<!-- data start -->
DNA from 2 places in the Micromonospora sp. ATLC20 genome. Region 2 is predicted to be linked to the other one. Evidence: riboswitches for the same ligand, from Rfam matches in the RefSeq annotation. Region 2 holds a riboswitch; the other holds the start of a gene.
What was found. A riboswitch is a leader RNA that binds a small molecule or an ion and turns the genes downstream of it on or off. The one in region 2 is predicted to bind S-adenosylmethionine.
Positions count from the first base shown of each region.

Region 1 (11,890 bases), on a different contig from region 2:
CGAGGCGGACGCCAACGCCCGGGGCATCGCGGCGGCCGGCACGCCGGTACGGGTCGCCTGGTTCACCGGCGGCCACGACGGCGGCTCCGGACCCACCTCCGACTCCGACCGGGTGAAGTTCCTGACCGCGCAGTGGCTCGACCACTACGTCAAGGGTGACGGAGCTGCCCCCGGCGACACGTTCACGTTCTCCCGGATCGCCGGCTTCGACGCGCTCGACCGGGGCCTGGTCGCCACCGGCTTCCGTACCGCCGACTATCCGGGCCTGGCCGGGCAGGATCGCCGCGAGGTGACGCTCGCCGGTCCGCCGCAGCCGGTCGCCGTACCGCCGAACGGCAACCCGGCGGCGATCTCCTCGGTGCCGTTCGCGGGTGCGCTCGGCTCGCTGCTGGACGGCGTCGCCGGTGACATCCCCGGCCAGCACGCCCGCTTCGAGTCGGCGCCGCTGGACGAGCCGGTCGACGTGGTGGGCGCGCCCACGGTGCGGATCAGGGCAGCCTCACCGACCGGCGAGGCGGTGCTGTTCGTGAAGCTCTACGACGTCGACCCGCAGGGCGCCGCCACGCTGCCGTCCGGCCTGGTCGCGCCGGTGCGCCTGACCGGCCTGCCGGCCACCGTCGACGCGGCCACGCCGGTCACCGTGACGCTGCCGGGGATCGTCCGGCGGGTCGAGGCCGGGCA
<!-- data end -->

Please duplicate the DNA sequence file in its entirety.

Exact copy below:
DNA from 2 places in the Micromonospora sp. ATLC20 genome. Region 2 is predicted to be linked to the other one. Evidence: riboswitches for the same ligand, from Rfam matches in the RefSeq annotation. Region 2 holds a riboswitch; the other holds the start of a gene.
What was found. A riboswitch is a leader RNA that binds a small molecule or an ion and turns the genes downstream of it on or off. The one in region 2 is predicted to bind S-adenosylmethionine.
Positions count from the first base shown of each region.

Region 1 (11,890 bases), on a different contig from region 2:
CGAGGCGGACGCCAACGCCCGGGGCATCGCGGCGGCCGGCACGCCGGTACGGGTCGCCTGGTTCACCGGCGGCCACGACGGCGGCTCCGGACCCACCTCCGACTCCGACCGGGTGAAGTTCCTGACCGCGCAGTGGCTCGACCACTACGTCAAGGGTGACGGAGCTGCCCCCGGCGACACGTTCACGTTCTCCCGGATCGCCGGCTTCGACGCGCTCGACCGGGGCCTGGTCGCCACCGGCTTCCGTACCGCCGACTATCCGGGCCTGGCCGGGCAGGATCGCCGCGAGGTGACGCTCGCCGGTCCGCCGCAGCCGGTCGCCGTACCGCCGAACGGCAACCCGGCGGCGATCTCCTCGGTGCCGTTCGCGGGTGCGCTCGGCTCGCTGCTGGACGGCGTCGCCGGTGACATCCCCGGCCAGCACGCCCGCTTCGAGTCGGCGCCGCTGGACGAGCCGGTCGACGTGGTGGGCGCGCCCACGGTGCGGATCAGGGCAGCCTCACCGACCGGCGAGGCGGTGCTGTTCGTGAAGCTCTACGACGTCGACCCGCAGGGCGCCGCCACGCTGCCGTCCGGCCTGGTCGCGCCGGTGCGCCTGACCGGCCTGCCGGCCACCGTCGACGCGGCCACGCCGGTCACCGTGACGCTGCCGGGGATCGTCCGGCGGGTCGAGGCCGGGCA